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Van Leasing as a Business Benefit

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Van Leasing As a business Benefit

As company cars become less of a benefit for both businesses and employees, van leasing is becoming the most beneficial option for those who need company vehicles. Whether self employed or a business owner van leasing can be beneficial in many ways.

Business Expenses

The cost of leasing a van is classed as a business expense. If you purchase a vehicle it is classed as an asset, if you bought it through HP then the HP company is classed as a creditor. Compare this to a regular monthly payment that is classified as a business expense and as you don’t own the van there is no asset on your balance sheet and no creditor either. Benefit in kind charges are based on a flat rate for vans as opposed to using the list price and co2 emissions used for cars. Fuel benefit charges are more favourable for vans than they are for cars, so if you use a company fuel card this could make a huge difference.

Maintenance

The costs of maintaining a vehicle are something that must be taken into consideration. If you don’t have your vehicle on the road you lose business and reputation very quickly. Van leasing can give you the option to add a plan for maintenance and breakdown cover to be included in your monthly payment. This allows you to budget for vehice expenses without having to worry about sudden bills if something should go wrong.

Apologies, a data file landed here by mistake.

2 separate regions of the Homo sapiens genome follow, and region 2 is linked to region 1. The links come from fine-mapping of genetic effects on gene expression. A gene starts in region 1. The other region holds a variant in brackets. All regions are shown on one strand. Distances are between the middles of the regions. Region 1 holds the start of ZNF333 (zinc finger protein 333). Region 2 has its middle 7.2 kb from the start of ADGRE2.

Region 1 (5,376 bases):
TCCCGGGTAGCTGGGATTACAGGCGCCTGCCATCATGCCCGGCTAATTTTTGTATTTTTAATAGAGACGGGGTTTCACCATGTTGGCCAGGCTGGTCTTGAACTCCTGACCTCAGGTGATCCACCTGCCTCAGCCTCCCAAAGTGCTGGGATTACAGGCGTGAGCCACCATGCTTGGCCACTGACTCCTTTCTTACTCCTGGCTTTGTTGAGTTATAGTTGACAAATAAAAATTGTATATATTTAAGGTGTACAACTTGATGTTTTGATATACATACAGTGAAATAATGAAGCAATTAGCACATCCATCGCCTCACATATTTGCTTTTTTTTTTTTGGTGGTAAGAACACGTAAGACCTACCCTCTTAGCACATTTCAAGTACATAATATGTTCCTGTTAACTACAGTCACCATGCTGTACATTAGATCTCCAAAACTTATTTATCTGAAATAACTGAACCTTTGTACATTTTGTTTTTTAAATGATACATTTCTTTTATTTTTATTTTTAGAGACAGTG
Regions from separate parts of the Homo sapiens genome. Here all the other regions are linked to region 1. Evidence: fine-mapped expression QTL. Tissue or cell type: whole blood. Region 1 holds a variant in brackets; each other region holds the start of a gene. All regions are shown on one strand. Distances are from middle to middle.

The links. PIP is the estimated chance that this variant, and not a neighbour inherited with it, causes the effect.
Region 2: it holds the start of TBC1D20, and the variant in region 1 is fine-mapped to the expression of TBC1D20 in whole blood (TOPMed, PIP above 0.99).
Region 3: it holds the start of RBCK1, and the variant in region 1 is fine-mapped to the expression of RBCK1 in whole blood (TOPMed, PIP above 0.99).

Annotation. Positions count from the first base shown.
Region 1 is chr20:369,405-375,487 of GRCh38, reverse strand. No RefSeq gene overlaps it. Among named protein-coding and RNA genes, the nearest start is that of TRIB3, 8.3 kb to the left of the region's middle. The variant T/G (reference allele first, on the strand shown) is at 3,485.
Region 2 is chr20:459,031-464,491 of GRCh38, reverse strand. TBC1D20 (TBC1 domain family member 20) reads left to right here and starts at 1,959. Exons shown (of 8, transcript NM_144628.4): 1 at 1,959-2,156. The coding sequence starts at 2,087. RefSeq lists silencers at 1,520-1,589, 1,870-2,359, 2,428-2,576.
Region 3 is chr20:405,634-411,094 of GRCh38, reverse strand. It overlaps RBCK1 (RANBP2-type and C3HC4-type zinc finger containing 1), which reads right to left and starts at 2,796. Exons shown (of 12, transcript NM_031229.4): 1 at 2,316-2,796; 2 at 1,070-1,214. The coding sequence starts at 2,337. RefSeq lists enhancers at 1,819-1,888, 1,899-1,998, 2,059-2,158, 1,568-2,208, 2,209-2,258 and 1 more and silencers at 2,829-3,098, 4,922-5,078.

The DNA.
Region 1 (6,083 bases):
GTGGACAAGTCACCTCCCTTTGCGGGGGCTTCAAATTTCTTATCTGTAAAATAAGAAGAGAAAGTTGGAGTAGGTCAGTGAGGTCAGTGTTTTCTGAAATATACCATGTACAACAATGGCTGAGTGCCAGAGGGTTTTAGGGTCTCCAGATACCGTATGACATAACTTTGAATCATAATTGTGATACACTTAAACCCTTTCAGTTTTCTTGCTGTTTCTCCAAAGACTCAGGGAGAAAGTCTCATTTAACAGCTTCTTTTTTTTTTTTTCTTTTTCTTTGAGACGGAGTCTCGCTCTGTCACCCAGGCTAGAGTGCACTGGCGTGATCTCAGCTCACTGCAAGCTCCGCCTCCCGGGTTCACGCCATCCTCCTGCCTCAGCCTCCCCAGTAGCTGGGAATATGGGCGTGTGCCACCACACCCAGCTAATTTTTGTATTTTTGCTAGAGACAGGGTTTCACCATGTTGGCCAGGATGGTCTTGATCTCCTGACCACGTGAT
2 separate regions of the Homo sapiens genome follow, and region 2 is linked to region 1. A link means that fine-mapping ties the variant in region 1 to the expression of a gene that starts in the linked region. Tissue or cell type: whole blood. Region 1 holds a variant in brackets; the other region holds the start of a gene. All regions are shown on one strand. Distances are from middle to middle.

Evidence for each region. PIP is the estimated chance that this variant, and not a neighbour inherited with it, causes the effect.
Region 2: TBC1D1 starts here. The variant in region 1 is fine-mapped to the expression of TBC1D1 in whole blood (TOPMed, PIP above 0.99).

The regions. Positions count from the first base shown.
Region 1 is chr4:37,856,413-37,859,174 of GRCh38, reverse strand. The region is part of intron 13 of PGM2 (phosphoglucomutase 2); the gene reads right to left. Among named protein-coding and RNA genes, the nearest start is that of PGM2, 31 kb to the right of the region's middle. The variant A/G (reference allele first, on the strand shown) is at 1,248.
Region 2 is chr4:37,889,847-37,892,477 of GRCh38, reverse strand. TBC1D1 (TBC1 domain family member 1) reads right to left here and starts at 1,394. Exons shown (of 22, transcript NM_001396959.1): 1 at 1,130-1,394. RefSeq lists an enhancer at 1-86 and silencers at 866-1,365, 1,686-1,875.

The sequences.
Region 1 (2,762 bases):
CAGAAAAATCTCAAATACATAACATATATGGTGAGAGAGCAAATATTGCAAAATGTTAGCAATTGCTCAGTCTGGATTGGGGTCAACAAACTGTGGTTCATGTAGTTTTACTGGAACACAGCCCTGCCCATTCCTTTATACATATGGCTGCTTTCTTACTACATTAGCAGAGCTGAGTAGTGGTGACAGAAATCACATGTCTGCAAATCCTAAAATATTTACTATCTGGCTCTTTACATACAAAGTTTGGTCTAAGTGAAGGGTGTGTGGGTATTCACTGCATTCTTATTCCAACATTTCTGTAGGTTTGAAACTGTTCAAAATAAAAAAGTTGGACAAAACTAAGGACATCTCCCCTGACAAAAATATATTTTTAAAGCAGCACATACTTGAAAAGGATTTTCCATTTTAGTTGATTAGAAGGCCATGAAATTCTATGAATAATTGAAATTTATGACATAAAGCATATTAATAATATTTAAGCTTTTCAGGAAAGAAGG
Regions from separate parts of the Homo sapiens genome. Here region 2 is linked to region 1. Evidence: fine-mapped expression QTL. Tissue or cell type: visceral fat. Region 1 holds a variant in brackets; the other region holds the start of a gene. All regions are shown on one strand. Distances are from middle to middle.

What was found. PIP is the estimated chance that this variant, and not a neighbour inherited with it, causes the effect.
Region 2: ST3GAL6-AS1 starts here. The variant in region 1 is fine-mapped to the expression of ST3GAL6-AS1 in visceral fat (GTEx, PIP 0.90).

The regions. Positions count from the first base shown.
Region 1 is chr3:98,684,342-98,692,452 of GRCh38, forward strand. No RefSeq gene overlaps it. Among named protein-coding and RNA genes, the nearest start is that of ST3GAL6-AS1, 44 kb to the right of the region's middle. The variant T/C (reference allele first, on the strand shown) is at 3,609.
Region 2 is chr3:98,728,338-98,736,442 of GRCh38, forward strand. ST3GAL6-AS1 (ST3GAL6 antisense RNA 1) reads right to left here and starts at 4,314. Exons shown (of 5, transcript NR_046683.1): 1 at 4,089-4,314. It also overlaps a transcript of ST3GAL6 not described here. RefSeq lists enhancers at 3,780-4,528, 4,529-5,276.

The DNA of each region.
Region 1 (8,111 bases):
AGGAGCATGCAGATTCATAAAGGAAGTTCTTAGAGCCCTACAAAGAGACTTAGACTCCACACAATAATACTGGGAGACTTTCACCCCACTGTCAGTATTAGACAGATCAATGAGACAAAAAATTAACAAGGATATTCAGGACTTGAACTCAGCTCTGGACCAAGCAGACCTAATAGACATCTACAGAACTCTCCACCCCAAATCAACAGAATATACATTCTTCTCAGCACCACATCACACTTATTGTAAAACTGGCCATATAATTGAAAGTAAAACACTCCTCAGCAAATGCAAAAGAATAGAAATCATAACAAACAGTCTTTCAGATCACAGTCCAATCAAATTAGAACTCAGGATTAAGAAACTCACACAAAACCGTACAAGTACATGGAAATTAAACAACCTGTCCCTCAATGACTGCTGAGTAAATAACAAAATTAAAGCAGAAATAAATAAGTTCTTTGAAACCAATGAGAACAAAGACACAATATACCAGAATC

Fuel

With the changes in taxation fuel cards are becoming less and less of a benefit. Fuel receipts again are easily put through as a business expense. Ensure you keep business receipts separate from any fuel bought for personal use.

Car or Van?

With todays vehicles there can be an amount of ambiguity regarding how vehicles are classified as to van or car. HMRC have a page which gives some information here (https://www.gov.uk/government/publications/hm-revenue-and-customs-car-derived-vans-and-combi-vans) Using a van leasing company will ensure that there is no ambiguity.

Business or Personal?

According to HMRC a business journey is a trip:

1.made as part of work (eg a service engineer travelling between appointments)

2.to a temporary workplace

Vans used for ‘insignificant’ private journeys are exempt, eg making a slight detour to pick up a newspaper on the way to work.

You won’t need to report your van if it’s all of the following:

1.available for use and used by more than 1 employee

2.available to each employee because they need it to do their job

3.not ordinarily used by 1 employee to the exclusion of others

4.not normally kept at or near employees’ homes

5.used only for business journeys - limited private use is allowed, but only if it’s incidental to a business journey, eg driving home to allow an early start the next morning

Van fuel for private journeys

There’s a standard value of £594 that you’ll need to report.

This can be reduced if:

1.the employee can’t use the van for 30 days in a row

2.your employee pays you back for all their private fuel

3.you stopped providing fuel during the tax year

As can be seen from the information from HMRC above, a van can still be used for private use as long as you report the use and private fuel is not paid for by the company.

All in all, with so many permutations of taxation and benefits, van leasing is becoming by far the easiest option for the savvy business owner. All the benefits of purchasing a van with very few of the pitfalls.

 

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